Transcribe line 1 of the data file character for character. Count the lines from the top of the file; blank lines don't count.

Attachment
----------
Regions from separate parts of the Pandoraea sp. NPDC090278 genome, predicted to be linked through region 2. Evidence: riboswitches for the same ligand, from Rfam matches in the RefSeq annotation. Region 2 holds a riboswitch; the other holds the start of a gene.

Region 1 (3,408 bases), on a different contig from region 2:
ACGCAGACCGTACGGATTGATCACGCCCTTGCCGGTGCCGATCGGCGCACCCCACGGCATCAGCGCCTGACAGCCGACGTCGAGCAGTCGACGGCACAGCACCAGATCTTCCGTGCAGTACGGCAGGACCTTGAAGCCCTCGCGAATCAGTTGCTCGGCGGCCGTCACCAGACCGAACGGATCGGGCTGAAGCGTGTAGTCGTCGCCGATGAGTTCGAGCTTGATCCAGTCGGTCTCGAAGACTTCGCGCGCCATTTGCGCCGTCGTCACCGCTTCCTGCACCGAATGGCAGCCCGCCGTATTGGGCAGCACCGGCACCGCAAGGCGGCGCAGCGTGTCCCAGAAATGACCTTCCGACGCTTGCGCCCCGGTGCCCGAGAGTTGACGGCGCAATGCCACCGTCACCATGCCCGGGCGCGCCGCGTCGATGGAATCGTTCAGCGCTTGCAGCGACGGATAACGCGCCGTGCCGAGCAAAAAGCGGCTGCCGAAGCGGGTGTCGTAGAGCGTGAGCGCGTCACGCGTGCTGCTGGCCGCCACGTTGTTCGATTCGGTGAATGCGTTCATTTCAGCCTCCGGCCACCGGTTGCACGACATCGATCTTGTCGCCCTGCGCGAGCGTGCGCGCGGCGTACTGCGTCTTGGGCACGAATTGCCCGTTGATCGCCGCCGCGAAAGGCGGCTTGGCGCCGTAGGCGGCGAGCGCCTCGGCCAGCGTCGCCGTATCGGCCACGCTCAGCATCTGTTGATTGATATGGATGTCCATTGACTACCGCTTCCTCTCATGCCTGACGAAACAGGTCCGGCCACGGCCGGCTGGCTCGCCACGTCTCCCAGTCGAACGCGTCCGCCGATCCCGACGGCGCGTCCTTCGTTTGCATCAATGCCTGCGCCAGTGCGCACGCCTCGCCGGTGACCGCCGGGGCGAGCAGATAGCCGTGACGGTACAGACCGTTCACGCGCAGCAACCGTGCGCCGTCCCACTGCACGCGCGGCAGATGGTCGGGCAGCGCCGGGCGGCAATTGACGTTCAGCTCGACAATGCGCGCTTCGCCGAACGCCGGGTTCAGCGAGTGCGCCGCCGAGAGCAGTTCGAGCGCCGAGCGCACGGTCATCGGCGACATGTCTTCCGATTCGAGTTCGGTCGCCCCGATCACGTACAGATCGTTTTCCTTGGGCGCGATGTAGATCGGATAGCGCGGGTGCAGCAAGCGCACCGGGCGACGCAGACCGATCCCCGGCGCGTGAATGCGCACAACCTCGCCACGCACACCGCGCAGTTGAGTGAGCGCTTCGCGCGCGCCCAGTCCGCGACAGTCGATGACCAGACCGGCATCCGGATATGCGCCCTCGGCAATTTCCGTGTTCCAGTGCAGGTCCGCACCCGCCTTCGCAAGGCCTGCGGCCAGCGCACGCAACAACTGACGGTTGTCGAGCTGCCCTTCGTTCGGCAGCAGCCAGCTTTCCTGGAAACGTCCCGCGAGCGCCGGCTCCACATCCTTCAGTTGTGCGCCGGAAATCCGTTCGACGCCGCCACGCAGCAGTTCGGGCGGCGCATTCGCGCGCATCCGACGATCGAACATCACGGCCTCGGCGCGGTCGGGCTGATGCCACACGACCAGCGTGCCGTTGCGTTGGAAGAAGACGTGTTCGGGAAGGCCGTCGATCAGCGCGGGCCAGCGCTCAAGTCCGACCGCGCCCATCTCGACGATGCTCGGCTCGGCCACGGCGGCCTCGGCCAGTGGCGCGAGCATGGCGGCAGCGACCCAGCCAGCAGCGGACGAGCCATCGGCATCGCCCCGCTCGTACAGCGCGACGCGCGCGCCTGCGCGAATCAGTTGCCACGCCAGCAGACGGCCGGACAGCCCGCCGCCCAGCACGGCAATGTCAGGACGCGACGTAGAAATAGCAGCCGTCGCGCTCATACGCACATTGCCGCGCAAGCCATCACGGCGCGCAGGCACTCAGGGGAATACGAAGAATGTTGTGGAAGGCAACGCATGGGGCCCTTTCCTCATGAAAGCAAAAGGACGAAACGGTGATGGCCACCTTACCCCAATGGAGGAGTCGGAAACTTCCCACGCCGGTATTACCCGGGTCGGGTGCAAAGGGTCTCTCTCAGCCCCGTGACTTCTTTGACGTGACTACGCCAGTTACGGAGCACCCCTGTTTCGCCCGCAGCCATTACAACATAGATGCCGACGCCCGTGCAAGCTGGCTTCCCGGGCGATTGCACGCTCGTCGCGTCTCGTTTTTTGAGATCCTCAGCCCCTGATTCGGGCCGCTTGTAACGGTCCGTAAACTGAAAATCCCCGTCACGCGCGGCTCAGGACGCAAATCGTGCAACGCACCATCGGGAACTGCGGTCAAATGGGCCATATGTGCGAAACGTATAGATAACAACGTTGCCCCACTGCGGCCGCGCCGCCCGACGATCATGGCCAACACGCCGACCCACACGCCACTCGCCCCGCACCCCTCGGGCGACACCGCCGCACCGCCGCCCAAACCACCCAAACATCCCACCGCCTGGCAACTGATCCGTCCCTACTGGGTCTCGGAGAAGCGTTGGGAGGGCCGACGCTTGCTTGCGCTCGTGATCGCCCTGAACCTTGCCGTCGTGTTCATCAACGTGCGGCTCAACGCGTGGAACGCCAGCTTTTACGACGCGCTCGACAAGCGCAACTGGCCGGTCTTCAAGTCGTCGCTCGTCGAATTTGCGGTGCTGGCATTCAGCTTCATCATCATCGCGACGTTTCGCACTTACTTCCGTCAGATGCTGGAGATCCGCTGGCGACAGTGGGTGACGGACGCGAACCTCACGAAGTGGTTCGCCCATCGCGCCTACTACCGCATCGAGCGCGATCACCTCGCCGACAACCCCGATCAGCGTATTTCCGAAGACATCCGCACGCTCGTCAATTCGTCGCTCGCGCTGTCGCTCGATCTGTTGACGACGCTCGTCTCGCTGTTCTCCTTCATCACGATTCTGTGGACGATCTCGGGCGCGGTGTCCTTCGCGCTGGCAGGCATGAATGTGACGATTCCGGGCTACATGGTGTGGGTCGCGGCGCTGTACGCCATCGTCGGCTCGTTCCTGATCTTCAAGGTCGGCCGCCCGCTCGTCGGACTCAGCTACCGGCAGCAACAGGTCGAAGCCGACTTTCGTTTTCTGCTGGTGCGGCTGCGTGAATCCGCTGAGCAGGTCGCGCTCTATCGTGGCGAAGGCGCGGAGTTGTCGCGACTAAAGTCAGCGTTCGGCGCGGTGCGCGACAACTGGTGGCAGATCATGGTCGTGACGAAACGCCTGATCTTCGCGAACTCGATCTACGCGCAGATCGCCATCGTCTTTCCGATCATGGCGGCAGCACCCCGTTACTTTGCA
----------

Regions from separate parts of the Pandoraea sp. NPDC090278 genome, predicted to be linked through region 2. Evidence: riboswitches for the same ligand, from Rfam matches in the RefSeq annotation. Region 2 holds a riboswitch; the other holds the start of a gene.